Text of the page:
With NaNoWriMo, I honesty haven’t been taking in too much to entertainment, even reading (which is like half-entertainment, half-work). My plan for these last two months was several books, but I haven’t even finished one all month (unless you count the first book of Parade’s End, which I guess we should).
We did, early on, switch gears to the final season of Fringe. Wow. It’s really interesting how Abrams decided to do this thing, and it makes me wonder why. You see, Fringe, like Lost before it, is a contained series, like Sherlock or lots of other British series. Effectively, season four ends the series with the conclusion of everything we have been expecting to end, but with a few little teasers for something new. Season five, then, is really a bonus season, taking place not only in the futures of the main characters, but also outside of the main plots of the first four seasons. I only like this idea if I think about it that way: a bonus season, like a movie sequel. (I also had major issues with one main development at the end of season four, which seemed to want to be scientific but was clearly impossible (key words: Olivia as power). Other than that, I thought the (first) ending was pretty good. It’s funny; I always hated how easily Abrams would kill off his main characters in Lost, but I found myself also resenting how resilient they were in Fringe.)
Frozen (2013). Found myself on the last day of November at the movie theater with my extended family, shoulder-to-shoulder with swarms of eight-year-olds and up to my elbows in the kiddie combo, watching the newest Disney princess flick. It was pretty excellent. Now, I had to restrain myself from throwing my frozen Coke at the screen when one of the first things to happen was the death of the parents (Disney! What gives? Every single movie you make?!?), but then I calmed down as it proceeded with great animation, beautiful scenery, engaging characters, catchy tunes, laugh-out-loud moments, and complex dilemmas. I did think that Anna should have turned out to be a latent spring sorceress, and I also think they could have done a better job at making the bad guy seem just a little bad before the big reveal, but overall… up to par, a little above.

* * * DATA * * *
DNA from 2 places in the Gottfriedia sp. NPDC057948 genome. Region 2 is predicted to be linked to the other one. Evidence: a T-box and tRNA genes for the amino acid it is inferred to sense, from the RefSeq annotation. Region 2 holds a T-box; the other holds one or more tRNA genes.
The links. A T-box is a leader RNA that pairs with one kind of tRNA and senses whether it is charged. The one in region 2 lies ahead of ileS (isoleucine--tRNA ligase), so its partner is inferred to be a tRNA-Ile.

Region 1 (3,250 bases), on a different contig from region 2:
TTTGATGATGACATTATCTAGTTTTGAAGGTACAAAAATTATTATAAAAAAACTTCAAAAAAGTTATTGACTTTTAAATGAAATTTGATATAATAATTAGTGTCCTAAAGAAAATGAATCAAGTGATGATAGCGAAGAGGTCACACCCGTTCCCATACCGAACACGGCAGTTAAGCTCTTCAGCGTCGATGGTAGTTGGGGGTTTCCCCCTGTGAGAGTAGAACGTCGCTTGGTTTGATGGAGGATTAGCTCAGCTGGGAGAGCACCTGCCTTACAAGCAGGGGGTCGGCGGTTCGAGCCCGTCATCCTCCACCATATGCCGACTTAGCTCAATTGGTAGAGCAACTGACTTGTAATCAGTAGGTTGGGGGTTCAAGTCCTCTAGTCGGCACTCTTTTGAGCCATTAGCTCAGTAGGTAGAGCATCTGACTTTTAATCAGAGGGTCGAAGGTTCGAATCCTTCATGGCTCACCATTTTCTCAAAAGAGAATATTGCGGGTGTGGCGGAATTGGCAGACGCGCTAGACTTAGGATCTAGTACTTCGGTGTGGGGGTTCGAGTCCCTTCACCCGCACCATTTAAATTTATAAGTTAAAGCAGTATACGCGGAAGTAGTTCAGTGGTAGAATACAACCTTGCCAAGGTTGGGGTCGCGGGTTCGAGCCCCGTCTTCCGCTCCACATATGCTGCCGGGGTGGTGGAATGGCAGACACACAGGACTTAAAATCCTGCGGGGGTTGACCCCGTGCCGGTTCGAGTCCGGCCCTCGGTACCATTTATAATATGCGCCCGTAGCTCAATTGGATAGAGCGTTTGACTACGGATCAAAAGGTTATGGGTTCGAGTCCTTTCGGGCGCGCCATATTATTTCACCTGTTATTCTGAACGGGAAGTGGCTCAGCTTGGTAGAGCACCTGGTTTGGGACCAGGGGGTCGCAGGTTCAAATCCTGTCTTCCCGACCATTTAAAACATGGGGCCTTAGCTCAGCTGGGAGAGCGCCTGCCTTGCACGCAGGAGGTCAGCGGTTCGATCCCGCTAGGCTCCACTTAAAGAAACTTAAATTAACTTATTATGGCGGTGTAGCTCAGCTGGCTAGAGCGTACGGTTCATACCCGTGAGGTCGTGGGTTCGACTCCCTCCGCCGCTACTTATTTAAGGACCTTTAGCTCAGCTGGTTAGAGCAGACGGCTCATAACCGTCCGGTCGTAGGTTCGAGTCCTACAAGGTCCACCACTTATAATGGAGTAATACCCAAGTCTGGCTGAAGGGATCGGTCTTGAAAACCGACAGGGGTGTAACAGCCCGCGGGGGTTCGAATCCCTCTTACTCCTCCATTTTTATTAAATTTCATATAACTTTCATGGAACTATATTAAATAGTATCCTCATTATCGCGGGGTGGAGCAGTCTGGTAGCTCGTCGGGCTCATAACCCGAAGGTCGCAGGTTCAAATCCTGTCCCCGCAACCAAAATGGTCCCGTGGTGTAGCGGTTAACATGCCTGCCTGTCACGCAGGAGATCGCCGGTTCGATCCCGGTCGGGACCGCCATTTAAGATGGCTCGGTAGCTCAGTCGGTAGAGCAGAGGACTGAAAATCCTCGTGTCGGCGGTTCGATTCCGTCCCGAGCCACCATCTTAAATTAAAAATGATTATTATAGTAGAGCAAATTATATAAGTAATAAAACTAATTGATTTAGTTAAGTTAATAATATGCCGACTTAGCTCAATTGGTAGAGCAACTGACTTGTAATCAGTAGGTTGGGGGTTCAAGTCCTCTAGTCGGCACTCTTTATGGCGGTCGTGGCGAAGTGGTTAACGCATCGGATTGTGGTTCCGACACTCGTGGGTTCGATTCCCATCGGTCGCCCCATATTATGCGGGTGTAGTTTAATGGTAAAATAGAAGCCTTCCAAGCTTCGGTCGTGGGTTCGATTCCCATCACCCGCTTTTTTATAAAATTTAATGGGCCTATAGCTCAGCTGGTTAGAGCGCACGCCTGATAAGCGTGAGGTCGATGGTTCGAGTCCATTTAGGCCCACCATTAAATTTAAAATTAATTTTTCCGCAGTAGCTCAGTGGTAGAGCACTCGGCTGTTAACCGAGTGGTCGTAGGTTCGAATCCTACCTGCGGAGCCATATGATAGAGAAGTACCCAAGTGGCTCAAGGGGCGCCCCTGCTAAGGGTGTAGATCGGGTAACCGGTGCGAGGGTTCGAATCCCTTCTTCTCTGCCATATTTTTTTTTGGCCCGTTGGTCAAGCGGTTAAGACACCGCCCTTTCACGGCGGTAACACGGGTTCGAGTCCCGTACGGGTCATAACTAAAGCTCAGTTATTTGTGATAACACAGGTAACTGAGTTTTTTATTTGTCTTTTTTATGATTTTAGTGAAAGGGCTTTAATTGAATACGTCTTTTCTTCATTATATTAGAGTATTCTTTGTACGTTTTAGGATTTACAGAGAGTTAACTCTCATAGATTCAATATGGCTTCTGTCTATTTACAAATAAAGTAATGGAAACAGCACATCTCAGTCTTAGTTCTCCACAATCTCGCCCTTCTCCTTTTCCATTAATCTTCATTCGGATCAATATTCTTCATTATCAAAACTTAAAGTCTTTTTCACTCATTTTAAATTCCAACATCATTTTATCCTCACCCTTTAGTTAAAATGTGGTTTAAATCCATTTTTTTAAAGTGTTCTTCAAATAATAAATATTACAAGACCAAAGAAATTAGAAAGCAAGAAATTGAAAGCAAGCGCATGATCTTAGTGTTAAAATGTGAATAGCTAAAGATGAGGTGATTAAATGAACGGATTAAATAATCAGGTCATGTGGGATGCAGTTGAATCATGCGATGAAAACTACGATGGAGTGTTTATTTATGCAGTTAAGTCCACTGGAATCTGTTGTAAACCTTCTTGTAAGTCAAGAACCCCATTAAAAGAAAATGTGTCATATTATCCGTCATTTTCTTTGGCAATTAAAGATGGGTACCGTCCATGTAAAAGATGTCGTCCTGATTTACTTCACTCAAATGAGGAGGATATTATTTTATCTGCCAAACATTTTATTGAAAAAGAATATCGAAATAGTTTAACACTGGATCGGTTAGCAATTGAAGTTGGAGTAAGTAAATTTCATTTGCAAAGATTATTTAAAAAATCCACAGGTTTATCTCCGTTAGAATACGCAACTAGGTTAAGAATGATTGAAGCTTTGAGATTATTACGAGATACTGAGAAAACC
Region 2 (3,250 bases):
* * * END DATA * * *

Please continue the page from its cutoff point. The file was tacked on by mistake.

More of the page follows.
I told you I hadn’t watched much. I haven’t even gotten through Christmas Vacation yet, this year. (For Christmas entertainment recommends, click here.)
And yes, I have been going on and on all month about NaNoWriMo. (To follow the series, click here.) The basic news is that I entered National Novel Writing Month and its 50,000 word requirement with a vague plan for a Benevolent spin-off novella. I was severely injured two days previous and (yeah, enough with the excuses ;)) only hit 30,000 before the deadline. I have given myself till next Saturday at midnight to finish the book (it will be around 50,000 when complete, I believe). I think it is going well, but it is so hard to tell, using a different technique. (Who am I kidding? It’s always hard to tell while writing–or at any time–how good or bad my own stuff is.) At this point, I am writing the final section before the last chapter (there are only eight chapters in the book, total), and things are revving up for the big night (of The Night of One Hundred Thieves). I have plotted out the rest of the book and just have to type and type and type. Yesterday, my husband and I figured out a rough page count for the final version and then went to our bookshelves to compare it to a book there. I know that intuitively I always said this was going to be a short novel (mistakenly, I was calling it a novella), but it is so small! I really feel like all that work should be much weightier! Oh well, it will be a cheaper and less daunting book than its predecessor, as long as I can keep readers from being confused about the many, many characters. (Love the book cover? It’s not final, but me too.)
I have also run into a little snafu with my plan to dominate the book world by entering all the indy-open novel contests: money. Miraculously, I have managed all year since March to make all the fiscal requirements, but right when a couple of big ones are looming, I find myself cash poor; like hundreds cash poor. Argh. So unless my book goes viral or money suddenly sprouts from our Charlie-Brown-sized Christmas tree, I am going to have to swallow the disappointment and leave myself a reminder to never wonder if.
*To continue this thread with the rest of NaNoWriMo 2013, click here.